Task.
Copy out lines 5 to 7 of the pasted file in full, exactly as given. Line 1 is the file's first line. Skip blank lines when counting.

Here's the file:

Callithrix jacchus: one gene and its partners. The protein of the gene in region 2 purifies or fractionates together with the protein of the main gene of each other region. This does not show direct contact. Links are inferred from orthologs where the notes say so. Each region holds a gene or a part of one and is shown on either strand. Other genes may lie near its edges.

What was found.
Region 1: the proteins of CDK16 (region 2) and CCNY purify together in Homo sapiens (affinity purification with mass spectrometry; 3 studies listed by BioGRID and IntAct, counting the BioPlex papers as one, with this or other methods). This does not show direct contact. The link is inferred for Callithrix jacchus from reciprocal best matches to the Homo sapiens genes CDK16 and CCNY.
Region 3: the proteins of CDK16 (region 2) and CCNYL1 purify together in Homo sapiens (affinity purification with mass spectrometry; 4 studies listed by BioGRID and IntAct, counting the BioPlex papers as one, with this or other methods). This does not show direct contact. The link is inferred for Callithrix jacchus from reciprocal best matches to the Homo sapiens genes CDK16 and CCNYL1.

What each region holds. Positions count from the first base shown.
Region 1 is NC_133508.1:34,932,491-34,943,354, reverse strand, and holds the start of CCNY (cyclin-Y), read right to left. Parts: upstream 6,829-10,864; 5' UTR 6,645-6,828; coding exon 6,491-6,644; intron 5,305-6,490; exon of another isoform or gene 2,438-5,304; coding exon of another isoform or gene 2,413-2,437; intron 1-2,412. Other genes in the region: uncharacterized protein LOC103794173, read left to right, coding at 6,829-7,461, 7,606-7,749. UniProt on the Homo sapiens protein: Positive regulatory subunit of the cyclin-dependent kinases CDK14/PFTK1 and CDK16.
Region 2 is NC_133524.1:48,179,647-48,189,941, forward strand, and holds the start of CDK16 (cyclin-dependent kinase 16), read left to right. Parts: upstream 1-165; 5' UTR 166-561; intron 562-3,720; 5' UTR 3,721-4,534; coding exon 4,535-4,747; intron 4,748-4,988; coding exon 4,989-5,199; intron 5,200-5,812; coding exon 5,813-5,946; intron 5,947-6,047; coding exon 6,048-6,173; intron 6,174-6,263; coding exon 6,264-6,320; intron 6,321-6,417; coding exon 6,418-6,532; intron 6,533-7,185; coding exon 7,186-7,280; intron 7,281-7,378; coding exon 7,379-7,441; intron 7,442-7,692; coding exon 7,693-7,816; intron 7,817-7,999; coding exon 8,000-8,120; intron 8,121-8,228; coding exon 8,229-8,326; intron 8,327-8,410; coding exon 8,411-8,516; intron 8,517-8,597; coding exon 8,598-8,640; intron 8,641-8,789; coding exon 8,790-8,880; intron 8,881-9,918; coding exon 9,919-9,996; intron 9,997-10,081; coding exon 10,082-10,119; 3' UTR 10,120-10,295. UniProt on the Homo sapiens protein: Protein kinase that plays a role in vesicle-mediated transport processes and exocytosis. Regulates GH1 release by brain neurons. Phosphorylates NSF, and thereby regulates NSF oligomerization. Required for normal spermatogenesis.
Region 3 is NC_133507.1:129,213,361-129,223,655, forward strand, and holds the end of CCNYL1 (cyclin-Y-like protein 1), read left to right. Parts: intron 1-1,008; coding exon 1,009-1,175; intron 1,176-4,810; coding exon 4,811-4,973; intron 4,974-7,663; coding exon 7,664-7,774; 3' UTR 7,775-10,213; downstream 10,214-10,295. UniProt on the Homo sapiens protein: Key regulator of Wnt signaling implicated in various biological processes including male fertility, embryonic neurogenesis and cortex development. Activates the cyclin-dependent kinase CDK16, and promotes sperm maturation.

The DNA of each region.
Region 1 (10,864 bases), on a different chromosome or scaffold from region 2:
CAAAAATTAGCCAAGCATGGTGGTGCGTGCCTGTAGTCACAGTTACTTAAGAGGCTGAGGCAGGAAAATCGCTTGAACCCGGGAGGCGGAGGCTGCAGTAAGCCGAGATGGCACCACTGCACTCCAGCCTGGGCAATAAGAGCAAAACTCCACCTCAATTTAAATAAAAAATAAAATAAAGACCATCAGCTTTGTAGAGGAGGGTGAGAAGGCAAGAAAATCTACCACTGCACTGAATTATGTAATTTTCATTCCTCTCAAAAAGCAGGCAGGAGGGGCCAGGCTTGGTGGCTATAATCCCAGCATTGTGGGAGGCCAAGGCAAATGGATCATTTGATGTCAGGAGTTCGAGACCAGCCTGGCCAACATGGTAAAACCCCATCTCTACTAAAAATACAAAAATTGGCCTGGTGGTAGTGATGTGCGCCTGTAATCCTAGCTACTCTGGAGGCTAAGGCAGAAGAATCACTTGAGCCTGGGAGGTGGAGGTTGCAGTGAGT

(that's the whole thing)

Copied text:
What each region holds. Positions count from the first base shown.
Region 1 is NC_133508.1:34,932,491-34,943,354, reverse strand, and holds the start of CCNY (cyclin-Y), read right to left. Parts: upstream 6,829-10,864; 5' UTR 6,645-6,828; coding exon 6,491-6,644; intron 5,305-6,490; exon of another isoform or gene 2,438-5,304; coding exon of another isoform or gene 2,413-2,437; intron 1-2,412. Other genes in the region: uncharacterized protein LOC103794173, read left to right, coding at 6,829-7,461, 7,606-7,749. UniProt on the Homo sapiens protein: Positive regulatory subunit of the cyclin-dependent kinases CDK14/PFTK1 and CDK16.
Region 2 is NC_133524.1:48,179,647-48,189,941, forward strand, and holds the start of CDK16 (cyclin-dependent kinase 16), read left to right. Parts: upstream 1-165; 5' UTR 166-561; intron 562-3,720; 5' UTR 3,721-4,534; coding exon 4,535-4,747; intron 4,748-4,988; coding exon 4,989-5,199; intron 5,200-5,812; coding exon 5,813-5,946; intron 5,947-6,047; coding exon 6,048-6,173; intron 6,174-6,263; coding exon 6,264-6,320; intron 6,321-6,417; coding exon 6,418-6,532; intron 6,533-7,185; coding exon 7,186-7,280; intron 7,281-7,378; coding exon 7,379-7,441; intron 7,442-7,692; coding exon 7,693-7,816; intron 7,817-7,999; coding exon 8,000-8,120; intron 8,121-8,228; coding exon 8,229-8,326; intron 8,327-8,410; coding exon 8,411-8,516; intron 8,517-8,597; coding exon 8,598-8,640; intron 8,641-8,789; coding exon 8,790-8,880; intron 8,881-9,918; coding exon 9,919-9,996; intron 9,997-10,081; coding exon 10,082-10,119; 3' UTR 10,120-10,295. UniProt on the Homo sapiens protein: Protein kinase that plays a role in vesicle-mediated transport processes and exocytosis. Regulates GH1 release by brain neurons. Phosphorylates NSF, and thereby regulates NSF oligomerization. Required for normal spermatogenesis.